What about training?
Unit-specific rebreather training is compulsory before you buy your Inspiration. However, you are allowed to train on your own unit if you arrange this with your Instructor beforehand. All major diver training agencies offer unit specific courses for the range of AP Diving Inspiration Rebreathers. The AP Inspiration training course typically lasts around 5 days but can vary depending on the course level undertaken… Training is carried out under IANTD , TDI, PADI and guidelines.
1st level recreational rebreather training
This Introductory level lets you dive to a maximum depth of 18 metres using a unit specced to minimise diver intervention. This simplifies the training drills and encourages you to bailout to open circuit should any alarm occur.
2nd level recreational rebreather training
On the 2nd level, you’ll progress to a maximum depth of 40m whilst still maintaining a simple approach to diving the rebreather. The full 40m training course teaches you to deal with a variety of emergency situations so there’ll be a much greater level of diver intervention. The importance of full kit preparation is covered, along with full use of all the unit’s features and post-dive cleaning and maintenance. The pre-requisite for this course is usually advanced nitrox.
Going further, and deeper…
Further training levels are possible after you’ve reached a level of experience that allows you to progress to decompression diving using Normoxic Trimix gases and ultimately Hypoxic Trimix gases. With practice and advanced instruction you be able to take on deeper and longer exploration dives to 100m. Please contact an instructor on our full Worldwide list of AP Rebreather Instructors who will provide further details on training, availability and costs.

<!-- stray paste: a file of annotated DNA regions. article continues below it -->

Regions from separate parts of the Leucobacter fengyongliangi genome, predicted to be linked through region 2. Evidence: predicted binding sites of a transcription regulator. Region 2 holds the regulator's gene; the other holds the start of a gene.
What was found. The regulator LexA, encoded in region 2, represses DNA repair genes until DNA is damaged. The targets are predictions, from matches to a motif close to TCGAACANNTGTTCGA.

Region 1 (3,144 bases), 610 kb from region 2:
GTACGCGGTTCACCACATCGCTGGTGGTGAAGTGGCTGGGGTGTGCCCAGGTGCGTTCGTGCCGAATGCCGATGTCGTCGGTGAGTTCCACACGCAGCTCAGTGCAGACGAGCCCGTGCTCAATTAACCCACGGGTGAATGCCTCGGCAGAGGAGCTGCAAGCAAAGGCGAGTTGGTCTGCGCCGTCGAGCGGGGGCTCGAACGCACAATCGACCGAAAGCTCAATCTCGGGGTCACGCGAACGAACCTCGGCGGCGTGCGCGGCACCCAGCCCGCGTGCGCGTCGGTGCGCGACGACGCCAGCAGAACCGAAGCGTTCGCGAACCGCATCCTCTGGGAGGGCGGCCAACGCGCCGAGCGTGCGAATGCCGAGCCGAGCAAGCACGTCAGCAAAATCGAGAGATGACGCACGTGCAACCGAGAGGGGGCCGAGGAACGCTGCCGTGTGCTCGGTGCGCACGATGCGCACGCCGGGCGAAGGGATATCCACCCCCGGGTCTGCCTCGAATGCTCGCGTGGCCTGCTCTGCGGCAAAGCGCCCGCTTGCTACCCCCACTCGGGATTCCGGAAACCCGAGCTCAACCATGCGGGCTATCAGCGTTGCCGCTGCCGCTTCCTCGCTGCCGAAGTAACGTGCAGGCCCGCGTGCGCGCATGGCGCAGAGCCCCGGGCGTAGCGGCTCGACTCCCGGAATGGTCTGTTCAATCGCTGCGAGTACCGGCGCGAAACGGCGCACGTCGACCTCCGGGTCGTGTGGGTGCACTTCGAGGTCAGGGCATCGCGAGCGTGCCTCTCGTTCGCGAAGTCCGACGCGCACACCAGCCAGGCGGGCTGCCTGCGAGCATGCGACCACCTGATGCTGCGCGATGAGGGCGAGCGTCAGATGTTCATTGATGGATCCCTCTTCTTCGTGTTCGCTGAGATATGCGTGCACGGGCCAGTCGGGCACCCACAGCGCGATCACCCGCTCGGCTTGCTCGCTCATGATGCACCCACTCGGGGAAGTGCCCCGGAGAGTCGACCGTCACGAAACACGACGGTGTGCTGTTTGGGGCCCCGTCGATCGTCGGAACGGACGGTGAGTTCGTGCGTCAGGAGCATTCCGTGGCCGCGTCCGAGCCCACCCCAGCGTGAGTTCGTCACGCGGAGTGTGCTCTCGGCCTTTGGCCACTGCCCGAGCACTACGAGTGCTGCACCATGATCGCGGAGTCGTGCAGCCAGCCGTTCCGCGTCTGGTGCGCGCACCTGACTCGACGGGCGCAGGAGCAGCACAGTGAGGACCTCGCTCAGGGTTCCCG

Is it easy to dive with?
Weighing the same as a 15 litre (95cu ft) air cylinder with regulator and BC, the Inspiration is easy to handle on land and is a dream in the water.The stream-lined casing makes it feel like a 10 litre (80cu ft). Buoyancy control is slightly different to open circuit but soon mastered.
Do closed circuit, computerized rebreathers need a lot of maintenance? Not this one. Sure you need to refill the cylinders occasionally and change the Sofnolime – the chemical granules that absorb carbon dioxide in the Scrubber unit – but you do all that at the end of the day’s diving.The breathing hoses, mouthpiece and counterlungs are just the same as a BC. Wash them out at the end of the day, sterilize them at the end of the trip and maybe before the next trip as well, depending on how long you’ve stored it.An excellent sterilizing agent – “Be” Kleen is available from SD for this purpose. “Be” Kleen is effective against bacteria, viruses and fungi, including Legionella, Wiels disease, and Tuberculosis and is safe to inhale or ingest.
What about consumables?
You will need to change the batteries after approx. 60 hours of diving. There are two batteries costing around $12.00 each retail. You will also have to change the oxygen sensors – every 1 to 2 years depending on use and how well the equipment is looked after. The current replacement cost is about $100 to $120 each. To refill the Scrubber requires 2.4kg (5lb) of Sofnolime granules which costs approx. $15.00.The duration of a Sofnolime fill depends upon factors such as the individual diver’s CO2 production rate, temperature, breathing rate and so on. In the recent independent testing for CE certification carried out at the Ministry of Defense Research Establishment, Alverstoke, the Inspiration’s scrubber duration was 3 hours in cold water (4 degrees C). The tests simulated a breathing rate of 40 RMV and a CO2 production rate of 1.6 liters per minute.Sofnolime is available in two grades: High grade [1 – 2.5mm] – which is used for the Inspiration and has 50% more absorbency than the lower grade [2.5 – 5mm].